Building occupants and guests are not the only negligence victims entitled to institute a premises liability lawsuit in New York. Under the state’s Labor Law, contractors and building owners must assure that safety devices are installed or used to protect workers against the harm that can be inflicted through the force of gravity. These protections also apply to temporary structures and accidents where a safety device collapsed or malfunctioned for no apparent reason.
This law covers construction activities occurring on a scaffold, staircase, ramp or passageway. Work in these areas must be constructed, shored, equipped, guarded, arranged, operated and conducted in a manner that provides reasonable and adequate protection and safety to these workers.
The state Appellate Division, First Department ruled in September on a lawsuit filed by an operating engineer who was injured at the World Trade Center Construction site. The worker, an operating engineer who maintained welding machines, slipped and fell down a temporary steel staircase while he was walking down to the supply shanty.
The Court found that he was engaged in a construction activity that was covered under the Labor Law and falling down a temporary staircase is the type of elevation risk that is governed under this law. The staircase is also a safety device under this statute because it was erected to provide worker access to different levels of the construction site.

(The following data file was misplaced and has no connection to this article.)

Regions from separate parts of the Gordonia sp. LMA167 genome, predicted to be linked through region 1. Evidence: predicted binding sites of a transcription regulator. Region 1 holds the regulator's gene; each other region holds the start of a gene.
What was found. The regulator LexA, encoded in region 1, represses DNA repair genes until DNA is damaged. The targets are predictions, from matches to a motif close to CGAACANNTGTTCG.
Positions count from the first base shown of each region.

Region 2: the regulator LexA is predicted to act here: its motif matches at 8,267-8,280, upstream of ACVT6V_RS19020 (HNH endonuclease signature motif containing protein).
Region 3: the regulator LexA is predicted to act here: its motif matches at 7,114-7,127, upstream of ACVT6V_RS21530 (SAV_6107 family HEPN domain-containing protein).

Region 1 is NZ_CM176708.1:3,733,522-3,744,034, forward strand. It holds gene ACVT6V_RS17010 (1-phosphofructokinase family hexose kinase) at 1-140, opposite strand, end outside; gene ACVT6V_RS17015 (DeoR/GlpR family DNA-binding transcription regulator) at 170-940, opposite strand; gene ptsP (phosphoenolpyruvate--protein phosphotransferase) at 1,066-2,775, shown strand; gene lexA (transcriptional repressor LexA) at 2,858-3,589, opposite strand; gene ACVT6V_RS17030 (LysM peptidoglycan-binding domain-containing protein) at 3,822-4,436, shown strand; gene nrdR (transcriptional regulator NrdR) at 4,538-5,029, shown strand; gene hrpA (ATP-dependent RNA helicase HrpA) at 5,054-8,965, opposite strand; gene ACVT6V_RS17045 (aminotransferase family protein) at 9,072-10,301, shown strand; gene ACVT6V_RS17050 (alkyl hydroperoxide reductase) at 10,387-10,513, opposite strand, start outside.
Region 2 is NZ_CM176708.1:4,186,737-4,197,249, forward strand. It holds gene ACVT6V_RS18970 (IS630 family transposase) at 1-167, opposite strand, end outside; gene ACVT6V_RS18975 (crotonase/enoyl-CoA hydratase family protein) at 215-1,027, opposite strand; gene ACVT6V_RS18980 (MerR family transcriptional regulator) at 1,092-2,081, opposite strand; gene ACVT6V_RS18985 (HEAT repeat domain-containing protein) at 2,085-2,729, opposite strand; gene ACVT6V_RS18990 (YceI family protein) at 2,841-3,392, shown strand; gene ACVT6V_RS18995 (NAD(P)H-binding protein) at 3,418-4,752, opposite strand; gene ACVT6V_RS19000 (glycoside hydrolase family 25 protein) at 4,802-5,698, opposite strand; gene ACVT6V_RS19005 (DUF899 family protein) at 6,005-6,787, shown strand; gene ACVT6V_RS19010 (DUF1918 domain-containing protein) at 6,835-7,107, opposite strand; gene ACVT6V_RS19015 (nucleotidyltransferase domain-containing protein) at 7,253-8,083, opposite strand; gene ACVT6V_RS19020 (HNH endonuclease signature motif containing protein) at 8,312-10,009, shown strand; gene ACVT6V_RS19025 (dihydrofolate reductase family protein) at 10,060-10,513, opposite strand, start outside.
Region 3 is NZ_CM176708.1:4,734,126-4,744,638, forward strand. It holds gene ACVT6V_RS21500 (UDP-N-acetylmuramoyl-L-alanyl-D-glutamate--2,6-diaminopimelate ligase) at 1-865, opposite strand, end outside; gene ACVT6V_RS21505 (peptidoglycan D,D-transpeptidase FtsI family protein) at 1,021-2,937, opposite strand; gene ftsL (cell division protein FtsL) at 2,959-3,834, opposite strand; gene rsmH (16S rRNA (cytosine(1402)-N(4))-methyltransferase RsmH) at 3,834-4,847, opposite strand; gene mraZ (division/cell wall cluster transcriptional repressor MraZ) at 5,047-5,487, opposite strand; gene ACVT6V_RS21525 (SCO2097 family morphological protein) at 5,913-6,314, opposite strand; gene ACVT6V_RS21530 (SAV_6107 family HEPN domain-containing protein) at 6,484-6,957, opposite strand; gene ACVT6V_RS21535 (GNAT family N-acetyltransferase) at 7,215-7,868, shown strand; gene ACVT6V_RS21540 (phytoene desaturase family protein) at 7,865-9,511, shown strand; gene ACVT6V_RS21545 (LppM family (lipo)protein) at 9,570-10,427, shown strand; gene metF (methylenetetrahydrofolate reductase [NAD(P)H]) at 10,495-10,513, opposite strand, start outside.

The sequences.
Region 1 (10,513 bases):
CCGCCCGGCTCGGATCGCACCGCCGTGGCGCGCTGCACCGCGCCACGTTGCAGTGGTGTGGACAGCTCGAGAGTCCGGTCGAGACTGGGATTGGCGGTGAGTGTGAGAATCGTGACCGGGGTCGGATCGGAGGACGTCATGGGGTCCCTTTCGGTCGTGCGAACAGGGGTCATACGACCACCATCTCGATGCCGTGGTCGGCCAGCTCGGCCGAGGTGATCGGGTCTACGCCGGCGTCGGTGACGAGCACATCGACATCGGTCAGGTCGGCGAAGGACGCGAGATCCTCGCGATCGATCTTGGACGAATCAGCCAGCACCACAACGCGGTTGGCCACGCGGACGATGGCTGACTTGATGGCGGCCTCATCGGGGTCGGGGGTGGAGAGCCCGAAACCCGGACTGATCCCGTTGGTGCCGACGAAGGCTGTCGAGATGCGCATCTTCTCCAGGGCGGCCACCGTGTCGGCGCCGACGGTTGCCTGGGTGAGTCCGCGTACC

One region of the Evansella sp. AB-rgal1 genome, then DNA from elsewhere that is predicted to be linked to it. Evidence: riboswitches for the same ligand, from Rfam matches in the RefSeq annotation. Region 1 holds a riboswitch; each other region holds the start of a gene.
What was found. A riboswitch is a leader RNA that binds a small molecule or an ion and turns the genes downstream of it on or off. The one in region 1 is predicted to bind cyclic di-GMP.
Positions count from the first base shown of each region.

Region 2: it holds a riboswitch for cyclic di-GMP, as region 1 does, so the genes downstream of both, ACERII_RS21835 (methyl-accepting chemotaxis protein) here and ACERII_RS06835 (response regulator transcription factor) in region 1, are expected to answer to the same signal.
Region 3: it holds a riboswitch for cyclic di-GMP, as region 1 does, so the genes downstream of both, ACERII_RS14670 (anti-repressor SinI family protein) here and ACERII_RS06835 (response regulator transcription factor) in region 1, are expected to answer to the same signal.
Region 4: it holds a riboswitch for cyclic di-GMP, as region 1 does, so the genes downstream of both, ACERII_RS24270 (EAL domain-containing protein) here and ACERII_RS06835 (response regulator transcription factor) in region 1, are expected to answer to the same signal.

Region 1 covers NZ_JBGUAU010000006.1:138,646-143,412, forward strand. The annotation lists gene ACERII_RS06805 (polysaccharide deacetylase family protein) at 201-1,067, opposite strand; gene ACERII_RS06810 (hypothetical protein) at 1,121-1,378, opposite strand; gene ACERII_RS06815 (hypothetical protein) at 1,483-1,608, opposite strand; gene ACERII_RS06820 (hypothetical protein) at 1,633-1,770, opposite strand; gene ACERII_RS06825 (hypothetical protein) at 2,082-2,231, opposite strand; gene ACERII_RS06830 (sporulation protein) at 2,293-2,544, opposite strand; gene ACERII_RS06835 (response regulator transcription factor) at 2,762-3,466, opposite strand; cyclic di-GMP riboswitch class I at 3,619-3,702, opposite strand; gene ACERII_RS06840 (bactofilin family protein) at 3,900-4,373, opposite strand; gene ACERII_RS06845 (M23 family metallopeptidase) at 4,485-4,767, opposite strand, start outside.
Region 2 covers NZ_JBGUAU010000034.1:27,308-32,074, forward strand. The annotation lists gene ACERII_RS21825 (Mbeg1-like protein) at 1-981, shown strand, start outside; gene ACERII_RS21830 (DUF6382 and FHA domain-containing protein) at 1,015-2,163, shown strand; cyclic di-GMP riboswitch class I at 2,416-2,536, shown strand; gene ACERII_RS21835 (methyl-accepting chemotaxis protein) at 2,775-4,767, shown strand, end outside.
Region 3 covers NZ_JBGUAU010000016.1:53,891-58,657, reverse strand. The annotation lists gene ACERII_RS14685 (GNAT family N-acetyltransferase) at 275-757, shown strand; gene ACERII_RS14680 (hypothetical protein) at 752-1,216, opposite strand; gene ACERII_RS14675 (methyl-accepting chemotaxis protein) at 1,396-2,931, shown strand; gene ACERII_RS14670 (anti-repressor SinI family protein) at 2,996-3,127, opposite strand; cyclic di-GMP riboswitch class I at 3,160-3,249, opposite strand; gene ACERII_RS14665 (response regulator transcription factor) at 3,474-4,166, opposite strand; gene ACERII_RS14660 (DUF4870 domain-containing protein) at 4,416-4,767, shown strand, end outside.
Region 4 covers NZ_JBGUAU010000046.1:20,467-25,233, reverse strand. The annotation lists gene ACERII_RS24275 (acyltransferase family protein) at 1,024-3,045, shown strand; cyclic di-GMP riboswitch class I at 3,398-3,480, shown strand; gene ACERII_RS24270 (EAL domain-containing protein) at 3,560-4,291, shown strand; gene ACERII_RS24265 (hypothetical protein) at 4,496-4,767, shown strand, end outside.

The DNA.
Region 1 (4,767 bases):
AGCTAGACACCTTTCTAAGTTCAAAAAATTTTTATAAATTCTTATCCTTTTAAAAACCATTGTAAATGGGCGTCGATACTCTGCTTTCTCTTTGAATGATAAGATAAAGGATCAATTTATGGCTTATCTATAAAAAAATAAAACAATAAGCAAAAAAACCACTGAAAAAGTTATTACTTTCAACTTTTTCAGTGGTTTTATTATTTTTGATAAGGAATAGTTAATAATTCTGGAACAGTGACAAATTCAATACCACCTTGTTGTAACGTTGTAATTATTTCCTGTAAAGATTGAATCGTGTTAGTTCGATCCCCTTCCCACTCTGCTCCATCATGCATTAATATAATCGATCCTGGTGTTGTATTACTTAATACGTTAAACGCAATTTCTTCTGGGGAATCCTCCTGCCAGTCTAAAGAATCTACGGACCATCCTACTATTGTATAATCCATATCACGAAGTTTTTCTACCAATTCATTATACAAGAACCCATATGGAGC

Even though experts disagreed on the temporary stairs’ safety, the court ruled that the stairs were inadequate to shield the plaintiff from the harm coming from the force of gravity. His injuries were at least partially attributable to the building owners’ and contractors’ failure to protect the worker because the structure malfunctioned or did not protect him from falling because it exhibited longstanding use, wear and tear which decreased its anti-slip properties.
Construction workers, guests and occupants who suffer serious injuries in stairway accidents and other mishaps attributed to negligence by the building’s owner, landlord or contractor should seek prompt legal assistance to help determine liability under premises liablity laws. Legal representation can help assure that fair compensation is provided for losses suffered in these accidents.
Source: Justia US LAW, “O’Brien v. The Port Authority of New York and New Jersey, et al., 2015 NY Slip Op 06749 (Sept. 8, 2015),” Assessed Sept. 27, 2015